You know your classroom furniture. Take some time to figure out how to arrange it so that students can sit as close together as possible. The closer students sit together, the more focused they will be on each other as well as ignore the distraction of those nearby. Also, the closer students sit together, the more quietly they can converse. If your classroom shares adjoining (and probably inadequately soundproofed) walls, your colleagues will appreciate you taking your classroom volume down a few decibels.

  1. Make individual accountability a prerequisite.

Many times student groups and employee work teams are criticized for “groupthink,” which is characterized by a consensus and conformity that squashes creativity and possibly even makes individuals less invested in the outcome. The best way to avoid groupthink is to make sure that members come to the group with their “homework” done. In the classroom, this means that students enter their group with the reading completed and their initial ideas written down. With their work in hand, students are far less likely to hitchhike or arrive at a quick consensus just to get the job done.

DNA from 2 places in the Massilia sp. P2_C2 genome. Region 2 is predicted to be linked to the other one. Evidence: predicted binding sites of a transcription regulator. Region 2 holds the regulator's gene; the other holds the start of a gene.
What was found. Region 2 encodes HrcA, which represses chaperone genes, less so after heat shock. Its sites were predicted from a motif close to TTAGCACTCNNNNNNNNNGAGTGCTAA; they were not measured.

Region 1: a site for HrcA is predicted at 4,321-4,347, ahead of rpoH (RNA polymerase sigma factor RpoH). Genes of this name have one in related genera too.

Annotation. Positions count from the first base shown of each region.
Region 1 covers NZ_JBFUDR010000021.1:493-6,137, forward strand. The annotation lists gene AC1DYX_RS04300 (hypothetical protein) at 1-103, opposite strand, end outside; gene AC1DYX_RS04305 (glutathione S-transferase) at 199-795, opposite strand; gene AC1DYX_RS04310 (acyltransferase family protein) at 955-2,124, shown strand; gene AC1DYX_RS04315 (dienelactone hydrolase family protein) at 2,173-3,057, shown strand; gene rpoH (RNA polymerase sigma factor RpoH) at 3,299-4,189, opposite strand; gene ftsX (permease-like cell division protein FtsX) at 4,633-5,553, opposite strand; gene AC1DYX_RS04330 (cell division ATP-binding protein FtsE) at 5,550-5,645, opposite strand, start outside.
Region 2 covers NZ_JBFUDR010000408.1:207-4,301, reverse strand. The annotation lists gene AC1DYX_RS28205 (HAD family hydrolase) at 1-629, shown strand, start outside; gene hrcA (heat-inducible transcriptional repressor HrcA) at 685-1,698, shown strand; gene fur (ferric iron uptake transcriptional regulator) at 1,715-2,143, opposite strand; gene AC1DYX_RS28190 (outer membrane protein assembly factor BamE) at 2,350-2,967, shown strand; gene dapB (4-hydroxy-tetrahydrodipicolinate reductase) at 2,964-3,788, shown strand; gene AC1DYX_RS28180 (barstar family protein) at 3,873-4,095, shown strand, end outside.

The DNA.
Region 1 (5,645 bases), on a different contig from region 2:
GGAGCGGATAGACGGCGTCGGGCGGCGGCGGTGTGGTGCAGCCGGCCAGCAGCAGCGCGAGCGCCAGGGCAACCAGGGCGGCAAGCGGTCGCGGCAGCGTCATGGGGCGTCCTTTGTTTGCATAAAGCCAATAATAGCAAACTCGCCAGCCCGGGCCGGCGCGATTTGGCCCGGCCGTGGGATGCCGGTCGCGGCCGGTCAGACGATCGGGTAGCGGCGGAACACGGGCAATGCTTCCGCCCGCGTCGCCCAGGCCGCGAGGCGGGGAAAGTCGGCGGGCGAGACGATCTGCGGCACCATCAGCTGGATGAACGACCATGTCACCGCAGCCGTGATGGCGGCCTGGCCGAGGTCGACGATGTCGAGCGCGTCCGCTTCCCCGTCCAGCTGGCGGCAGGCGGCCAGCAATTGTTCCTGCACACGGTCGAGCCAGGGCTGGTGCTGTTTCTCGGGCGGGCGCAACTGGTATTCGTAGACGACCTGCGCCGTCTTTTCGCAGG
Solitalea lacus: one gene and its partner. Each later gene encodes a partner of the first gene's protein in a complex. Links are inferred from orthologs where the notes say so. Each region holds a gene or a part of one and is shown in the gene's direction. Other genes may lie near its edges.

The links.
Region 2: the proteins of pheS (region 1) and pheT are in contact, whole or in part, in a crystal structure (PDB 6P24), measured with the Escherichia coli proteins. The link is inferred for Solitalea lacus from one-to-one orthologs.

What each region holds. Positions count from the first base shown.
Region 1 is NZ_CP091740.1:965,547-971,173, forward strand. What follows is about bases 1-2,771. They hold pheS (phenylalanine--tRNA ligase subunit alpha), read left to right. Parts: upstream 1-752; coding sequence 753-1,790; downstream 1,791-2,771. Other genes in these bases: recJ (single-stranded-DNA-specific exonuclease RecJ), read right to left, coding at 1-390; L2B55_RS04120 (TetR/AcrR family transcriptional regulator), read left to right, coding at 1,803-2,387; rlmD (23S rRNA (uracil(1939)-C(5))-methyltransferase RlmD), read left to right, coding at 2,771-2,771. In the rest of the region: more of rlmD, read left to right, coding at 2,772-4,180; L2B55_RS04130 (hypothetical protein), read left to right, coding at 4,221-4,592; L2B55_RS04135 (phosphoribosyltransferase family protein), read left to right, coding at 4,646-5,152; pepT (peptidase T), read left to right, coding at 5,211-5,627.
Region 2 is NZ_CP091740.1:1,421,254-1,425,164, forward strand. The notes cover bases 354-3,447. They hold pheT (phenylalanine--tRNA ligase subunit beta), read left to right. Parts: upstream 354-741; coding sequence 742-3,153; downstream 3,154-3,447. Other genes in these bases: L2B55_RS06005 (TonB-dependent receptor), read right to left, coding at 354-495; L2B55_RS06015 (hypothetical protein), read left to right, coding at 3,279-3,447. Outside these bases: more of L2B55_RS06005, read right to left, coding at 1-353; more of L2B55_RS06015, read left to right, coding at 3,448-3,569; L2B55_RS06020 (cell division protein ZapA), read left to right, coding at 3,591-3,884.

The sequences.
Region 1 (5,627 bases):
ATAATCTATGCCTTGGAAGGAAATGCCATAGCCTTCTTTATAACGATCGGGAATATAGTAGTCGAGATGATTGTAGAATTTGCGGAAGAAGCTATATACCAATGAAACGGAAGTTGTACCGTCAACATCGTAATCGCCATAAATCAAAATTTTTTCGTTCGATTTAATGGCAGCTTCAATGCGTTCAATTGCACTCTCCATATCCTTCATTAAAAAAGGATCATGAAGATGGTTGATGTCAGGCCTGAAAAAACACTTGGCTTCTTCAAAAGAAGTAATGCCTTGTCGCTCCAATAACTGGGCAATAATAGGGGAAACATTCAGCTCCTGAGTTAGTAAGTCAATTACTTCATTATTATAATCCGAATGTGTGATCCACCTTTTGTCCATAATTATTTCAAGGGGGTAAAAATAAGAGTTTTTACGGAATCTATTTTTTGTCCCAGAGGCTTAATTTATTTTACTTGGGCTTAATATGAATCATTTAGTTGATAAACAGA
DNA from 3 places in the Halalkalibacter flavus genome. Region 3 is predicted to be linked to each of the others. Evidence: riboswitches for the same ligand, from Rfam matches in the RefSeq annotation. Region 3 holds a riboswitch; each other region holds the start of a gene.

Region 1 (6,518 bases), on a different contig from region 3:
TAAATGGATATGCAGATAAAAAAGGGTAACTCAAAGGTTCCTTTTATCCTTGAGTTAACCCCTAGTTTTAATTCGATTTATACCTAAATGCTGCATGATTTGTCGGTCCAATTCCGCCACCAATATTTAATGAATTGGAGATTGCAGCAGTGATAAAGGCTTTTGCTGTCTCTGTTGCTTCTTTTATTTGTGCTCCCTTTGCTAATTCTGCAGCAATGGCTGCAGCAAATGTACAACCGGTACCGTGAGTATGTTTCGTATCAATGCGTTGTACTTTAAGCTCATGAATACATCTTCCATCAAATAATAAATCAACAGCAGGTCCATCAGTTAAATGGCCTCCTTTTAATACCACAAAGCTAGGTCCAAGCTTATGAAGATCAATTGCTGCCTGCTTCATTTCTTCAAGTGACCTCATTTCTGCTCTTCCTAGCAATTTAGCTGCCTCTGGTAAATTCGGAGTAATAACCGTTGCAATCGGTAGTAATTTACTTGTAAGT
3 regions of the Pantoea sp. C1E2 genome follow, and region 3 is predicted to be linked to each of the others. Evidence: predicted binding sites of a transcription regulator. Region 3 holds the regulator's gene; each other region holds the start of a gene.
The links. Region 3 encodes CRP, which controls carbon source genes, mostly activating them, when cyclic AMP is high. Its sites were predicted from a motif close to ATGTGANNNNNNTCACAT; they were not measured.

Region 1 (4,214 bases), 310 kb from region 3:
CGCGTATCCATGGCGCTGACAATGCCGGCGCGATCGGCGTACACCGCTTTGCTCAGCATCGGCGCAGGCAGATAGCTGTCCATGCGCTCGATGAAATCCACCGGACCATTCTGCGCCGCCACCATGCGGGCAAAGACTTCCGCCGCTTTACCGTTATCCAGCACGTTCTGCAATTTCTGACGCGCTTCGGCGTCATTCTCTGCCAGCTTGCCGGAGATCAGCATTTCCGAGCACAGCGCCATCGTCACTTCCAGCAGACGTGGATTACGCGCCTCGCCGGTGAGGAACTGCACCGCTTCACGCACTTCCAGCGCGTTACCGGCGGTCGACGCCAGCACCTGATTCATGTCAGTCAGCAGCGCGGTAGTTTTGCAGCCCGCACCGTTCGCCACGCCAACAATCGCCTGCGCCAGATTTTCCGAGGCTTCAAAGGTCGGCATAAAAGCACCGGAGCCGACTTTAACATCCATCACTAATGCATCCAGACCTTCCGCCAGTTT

1. Start each meeting with an icebreaker.

Students need to get to know their members in a non-threatening, yet personal way. Before students begin the content-area task, give groups five minutes to interview each other on a low-risk topic: Where’s the best place to get pizza? That’s just one example. Your students will come up with lots of great topics; just ask them! Though you might balk and question whether five minutes of chit-chat on a non-content topic is a worthwhile time investment, rest assured that it is. Those five minutes of conversation enable students to get to know one another in ways that form stronger working relationships. It is human nature to be more interested and invested in the ideas of people we know versus those we regard as strangers. Plus, these initial five minute interviews serve as an important conversation warm-up.

  1. Explicitly teach students the collaborative skills that will enhance their interaction with each other.